Psychologist logo
Church in Umea, Sweden
Climate and environment, Teaching and learning

Towards a sustainable future for Psychology

Dr Madeleine Pownall (University of Leeds) reports from the European Society of Psychology Learning and Teaching (ESPLAT) Biennial Conference.

20 June 2023

There are only three hours of darkness during the summer months in Umeå, a lovely, sleepy town in Northern Sweden. This means that delegates attending the European Society of Psychology Learning and Teaching (ESPLAT) Biennial Conference had plenty of well-lit hours to delve into the conference theme 'Learning and Teaching Psychology in a Changing World' over 'fika' (a Swedish term meaning good coffee, cinnamon buns, and nice vibes).

Over two days, presentations at the ESPLAT conference had a clear focus on the future of psychology learning and teaching, in a way that differed notably from the 2021 conference, which was about all things post-covid. This year, sustainability, in all its various forms, was hot on the agenda. Professor Annika Nordlund, Head of Department of Psychology at Umeå University, kicked off proceedings by urging psychology educators to consider how psychology can be taught in a way that works towards the UNESCO's Sustainable Development Goals. To do this, we can encourage students to think about how their psychology knowledge uniquely places them to tackle the hot issues related to sustainability. "As psychologists, we know a little something about behaviour change" said Nordlund, and behaviour change may just be the key to solving some of the most pressing sustainability challenges, like the climate crisis, pollution, and poverty.  

Sustainability is about more than just 'going green', though, as Professor Thérese Skoog (University of Gothenburg) alluded to in her opening keynote. For the world to be sustainable, psychologists need to critically consider how to sustain a healthy, happy university where students and staff can thrive. As Skoog discusses, one of the most urgent challenges facing psychology Higher Education today is the student mental health crisis and psychology has two important roles to play in addressing this. Firstly, psychology educators are crucial to develop a generation of psychologist practitioners who are thoughtful, inclusive, resilient, and prepared to deal with emerging concerns about mental health. Secondly, psychology educators are also uniquely placed to use our psychological literacy to call for structural changes to academic life more broadly. To achieve both of these lofty goals, there is a need to bring a priority of mental health within conversations surrounding sustainability.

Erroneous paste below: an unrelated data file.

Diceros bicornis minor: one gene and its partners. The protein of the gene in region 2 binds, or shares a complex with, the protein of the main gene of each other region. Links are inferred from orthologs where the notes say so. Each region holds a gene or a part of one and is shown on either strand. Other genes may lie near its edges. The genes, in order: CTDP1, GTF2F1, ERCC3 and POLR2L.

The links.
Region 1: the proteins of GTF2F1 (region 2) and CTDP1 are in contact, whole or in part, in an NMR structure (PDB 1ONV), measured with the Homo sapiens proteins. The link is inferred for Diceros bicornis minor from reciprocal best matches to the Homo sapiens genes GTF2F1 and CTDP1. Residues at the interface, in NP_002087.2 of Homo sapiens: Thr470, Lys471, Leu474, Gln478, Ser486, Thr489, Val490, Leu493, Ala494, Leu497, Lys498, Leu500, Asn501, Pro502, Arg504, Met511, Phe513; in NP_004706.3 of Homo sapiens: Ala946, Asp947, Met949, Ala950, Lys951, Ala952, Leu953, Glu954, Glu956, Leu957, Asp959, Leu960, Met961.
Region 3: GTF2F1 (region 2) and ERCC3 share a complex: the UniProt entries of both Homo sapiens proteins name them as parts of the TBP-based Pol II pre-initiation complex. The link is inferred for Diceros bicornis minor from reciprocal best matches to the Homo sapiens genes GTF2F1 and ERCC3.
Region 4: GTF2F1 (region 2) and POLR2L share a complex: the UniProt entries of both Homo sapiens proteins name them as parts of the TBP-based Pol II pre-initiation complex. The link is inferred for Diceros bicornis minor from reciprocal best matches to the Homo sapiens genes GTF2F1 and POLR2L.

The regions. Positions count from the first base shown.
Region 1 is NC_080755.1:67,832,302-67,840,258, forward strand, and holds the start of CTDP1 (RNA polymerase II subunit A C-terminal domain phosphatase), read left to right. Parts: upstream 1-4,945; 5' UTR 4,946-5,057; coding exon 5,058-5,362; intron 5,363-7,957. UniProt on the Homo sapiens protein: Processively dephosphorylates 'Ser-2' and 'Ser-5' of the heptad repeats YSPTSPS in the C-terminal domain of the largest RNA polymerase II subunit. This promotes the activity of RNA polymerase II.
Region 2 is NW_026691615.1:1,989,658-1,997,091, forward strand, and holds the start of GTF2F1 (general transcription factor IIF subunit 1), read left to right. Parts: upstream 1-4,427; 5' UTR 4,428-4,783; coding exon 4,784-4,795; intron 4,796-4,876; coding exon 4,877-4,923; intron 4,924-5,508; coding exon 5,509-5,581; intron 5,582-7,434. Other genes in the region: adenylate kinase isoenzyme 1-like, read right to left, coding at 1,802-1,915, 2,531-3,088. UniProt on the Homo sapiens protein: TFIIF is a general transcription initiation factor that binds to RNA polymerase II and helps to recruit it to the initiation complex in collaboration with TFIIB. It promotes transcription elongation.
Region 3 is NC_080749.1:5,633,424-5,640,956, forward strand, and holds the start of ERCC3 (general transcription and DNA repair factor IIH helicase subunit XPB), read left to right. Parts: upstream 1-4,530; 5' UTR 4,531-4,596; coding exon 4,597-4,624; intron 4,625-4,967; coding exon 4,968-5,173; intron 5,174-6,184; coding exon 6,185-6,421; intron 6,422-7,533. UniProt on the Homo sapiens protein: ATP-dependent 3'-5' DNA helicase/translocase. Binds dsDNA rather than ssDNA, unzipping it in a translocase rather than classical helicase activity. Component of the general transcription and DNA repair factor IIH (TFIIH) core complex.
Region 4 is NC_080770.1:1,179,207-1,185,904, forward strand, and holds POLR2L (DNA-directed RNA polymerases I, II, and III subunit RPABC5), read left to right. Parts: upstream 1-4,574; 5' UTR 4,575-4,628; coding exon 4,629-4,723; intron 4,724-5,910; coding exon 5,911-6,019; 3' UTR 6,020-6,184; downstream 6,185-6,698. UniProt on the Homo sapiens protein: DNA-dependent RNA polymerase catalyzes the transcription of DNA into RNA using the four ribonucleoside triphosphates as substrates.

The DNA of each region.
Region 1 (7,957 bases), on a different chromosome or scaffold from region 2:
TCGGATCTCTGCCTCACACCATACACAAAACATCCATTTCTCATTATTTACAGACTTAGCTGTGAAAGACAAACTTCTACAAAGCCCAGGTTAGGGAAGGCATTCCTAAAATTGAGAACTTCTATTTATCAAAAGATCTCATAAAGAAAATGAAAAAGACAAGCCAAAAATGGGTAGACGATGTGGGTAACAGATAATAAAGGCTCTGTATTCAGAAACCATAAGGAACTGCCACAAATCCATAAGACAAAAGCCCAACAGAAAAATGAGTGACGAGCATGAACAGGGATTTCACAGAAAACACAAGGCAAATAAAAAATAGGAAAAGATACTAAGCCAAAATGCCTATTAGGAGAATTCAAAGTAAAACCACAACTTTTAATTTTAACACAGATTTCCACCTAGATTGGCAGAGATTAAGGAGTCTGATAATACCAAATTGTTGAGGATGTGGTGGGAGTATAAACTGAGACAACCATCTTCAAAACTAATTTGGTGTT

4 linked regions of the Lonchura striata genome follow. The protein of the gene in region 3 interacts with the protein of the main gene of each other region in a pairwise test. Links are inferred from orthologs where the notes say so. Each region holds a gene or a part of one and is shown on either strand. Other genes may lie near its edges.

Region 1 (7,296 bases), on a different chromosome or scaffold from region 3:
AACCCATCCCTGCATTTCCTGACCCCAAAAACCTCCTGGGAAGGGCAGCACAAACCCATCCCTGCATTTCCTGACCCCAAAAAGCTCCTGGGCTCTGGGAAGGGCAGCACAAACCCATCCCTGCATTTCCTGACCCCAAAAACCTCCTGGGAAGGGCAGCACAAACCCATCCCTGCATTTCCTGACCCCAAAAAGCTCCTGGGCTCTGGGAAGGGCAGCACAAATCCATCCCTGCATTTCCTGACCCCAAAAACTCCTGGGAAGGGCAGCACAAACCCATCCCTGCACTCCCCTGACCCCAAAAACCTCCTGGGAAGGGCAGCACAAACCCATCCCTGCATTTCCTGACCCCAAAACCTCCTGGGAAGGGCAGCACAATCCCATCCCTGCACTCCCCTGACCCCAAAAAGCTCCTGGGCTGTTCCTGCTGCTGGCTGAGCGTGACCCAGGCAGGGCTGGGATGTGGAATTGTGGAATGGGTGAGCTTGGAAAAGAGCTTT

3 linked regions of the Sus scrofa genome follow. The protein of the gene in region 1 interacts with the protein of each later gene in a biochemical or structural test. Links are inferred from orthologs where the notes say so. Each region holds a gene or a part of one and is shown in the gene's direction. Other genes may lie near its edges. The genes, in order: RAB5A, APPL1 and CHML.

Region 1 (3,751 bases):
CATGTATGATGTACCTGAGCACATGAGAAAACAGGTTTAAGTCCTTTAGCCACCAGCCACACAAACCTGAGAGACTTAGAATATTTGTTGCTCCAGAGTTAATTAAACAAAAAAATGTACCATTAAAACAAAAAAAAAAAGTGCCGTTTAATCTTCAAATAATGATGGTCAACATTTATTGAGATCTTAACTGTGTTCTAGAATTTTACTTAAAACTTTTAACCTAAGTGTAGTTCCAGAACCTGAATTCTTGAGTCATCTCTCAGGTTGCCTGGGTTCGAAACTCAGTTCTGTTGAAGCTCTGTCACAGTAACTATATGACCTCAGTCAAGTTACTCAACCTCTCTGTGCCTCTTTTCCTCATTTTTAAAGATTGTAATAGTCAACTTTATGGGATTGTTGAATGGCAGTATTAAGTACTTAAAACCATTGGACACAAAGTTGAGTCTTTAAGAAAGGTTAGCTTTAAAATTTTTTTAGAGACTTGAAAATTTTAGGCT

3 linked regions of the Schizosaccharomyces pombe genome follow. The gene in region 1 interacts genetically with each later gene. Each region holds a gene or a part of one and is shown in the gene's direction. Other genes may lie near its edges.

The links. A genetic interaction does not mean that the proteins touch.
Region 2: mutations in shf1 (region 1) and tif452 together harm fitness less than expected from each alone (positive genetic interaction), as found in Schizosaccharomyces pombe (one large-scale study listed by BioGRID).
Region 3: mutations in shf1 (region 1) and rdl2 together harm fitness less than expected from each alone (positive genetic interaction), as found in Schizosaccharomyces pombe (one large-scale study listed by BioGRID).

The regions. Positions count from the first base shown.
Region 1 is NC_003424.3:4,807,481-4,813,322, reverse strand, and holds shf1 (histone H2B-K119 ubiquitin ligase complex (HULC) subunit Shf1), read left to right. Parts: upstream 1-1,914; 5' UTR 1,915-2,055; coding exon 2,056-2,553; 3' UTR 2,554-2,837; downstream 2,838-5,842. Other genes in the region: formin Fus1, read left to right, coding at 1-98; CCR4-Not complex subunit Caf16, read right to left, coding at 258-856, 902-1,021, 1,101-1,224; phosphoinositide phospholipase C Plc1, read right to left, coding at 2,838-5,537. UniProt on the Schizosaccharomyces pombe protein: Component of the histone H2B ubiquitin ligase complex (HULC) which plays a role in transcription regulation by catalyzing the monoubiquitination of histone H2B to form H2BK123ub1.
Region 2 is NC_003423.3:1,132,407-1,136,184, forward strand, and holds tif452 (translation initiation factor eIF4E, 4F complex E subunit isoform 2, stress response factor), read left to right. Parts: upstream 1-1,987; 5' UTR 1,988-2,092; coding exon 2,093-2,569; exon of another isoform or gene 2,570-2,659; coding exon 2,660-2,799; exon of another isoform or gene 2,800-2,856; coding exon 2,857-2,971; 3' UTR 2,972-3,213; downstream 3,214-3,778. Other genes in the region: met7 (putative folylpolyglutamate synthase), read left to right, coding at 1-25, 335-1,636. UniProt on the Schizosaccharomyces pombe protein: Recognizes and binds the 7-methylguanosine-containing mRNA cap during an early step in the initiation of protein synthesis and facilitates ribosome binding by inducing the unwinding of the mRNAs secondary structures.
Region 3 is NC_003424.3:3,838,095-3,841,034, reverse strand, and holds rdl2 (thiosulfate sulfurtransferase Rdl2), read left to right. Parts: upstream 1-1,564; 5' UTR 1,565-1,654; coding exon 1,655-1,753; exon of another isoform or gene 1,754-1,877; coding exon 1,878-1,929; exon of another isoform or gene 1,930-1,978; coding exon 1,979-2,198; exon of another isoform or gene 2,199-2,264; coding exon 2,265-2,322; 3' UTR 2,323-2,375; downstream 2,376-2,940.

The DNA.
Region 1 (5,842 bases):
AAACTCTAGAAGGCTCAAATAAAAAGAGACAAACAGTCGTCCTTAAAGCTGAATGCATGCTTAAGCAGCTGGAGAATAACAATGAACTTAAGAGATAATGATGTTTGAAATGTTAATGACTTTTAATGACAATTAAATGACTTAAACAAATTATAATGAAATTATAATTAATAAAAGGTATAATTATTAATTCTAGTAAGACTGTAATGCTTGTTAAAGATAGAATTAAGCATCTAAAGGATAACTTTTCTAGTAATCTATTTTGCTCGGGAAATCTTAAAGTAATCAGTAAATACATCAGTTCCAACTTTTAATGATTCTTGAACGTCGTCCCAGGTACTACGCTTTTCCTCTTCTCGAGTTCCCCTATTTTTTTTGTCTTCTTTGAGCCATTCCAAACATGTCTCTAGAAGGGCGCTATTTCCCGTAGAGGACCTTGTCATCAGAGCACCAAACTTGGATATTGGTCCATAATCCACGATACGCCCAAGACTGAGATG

Following the theme of articulating the responsibility that psychologists have in order to train a next generation of critical, creative, compassionate thinkers was a keynote from Professor Robert J. Sternberg (Cornell University and Heidelberg University). Intriguingly titled "Time Bomb! How the Western Conception of Intelligence is Taking Down Humanity", Sternberg demonstrated how intelligence, IQ, and common sense may well be very different things. Punctuated by stories of PhD graduates who are unable to boil eggs, he urged psychology educators to consider what skills, values, and attributes we want our  psychology students to develop, for them to contribute positively and meaningfully to making the world a better place through their psychology. He made the case for broader, more fluid concepts like wisdom, curiosity, and inquisitiveness to replace "intelligence" as the proxy for a good, meaningful psychology education.

The last keynote was from Dr Kelley Haynes-Mendez, Senior Director of Human Rights Team at APA, who turned the focus to equity and justice as an important facet of psychological sustainability. This too requires structural changes and a willingness to participate in difficult conversations, explained Haynes-Mendez. As educators, one way to achieve this is to push the boundaries from being an ally (i.e., the person who will call out inequality) to being what Haynes-Mendez calls an 'accomplice' (i.e., the person who not only calls out inequality, but then gets to work tackling the structural inequities that have been exposed).

Other talks in the conference included rallying calls to reframe narratives surrounding "first generation students" (from Dr H. Russell Searight, Lake Superior State University) attract more men to psychology undergraduate education (from  Dr Stephanie Burns and colleagues, Queens University Belfast), embed psychological literacy in the curriculum (from Dr Richard Harris, University of Leeds) and rethink psychology competences (from Prof Susanne Narciss, Technische Universität Dresden, representing a group of international collaborators). Taken together, I left the conference feeling inspired and energised to integrate a concern for real, proper sustainability into my teaching. Before ESPLAT 2023, I associated 'sustainability' with green things like recycling, taking the bus, not using single-use plastic water bottles. Now, I have an enhanced appreciation of how well-placed psychologists are to ensure that human life as we know it can be meaningfully and happily sustained.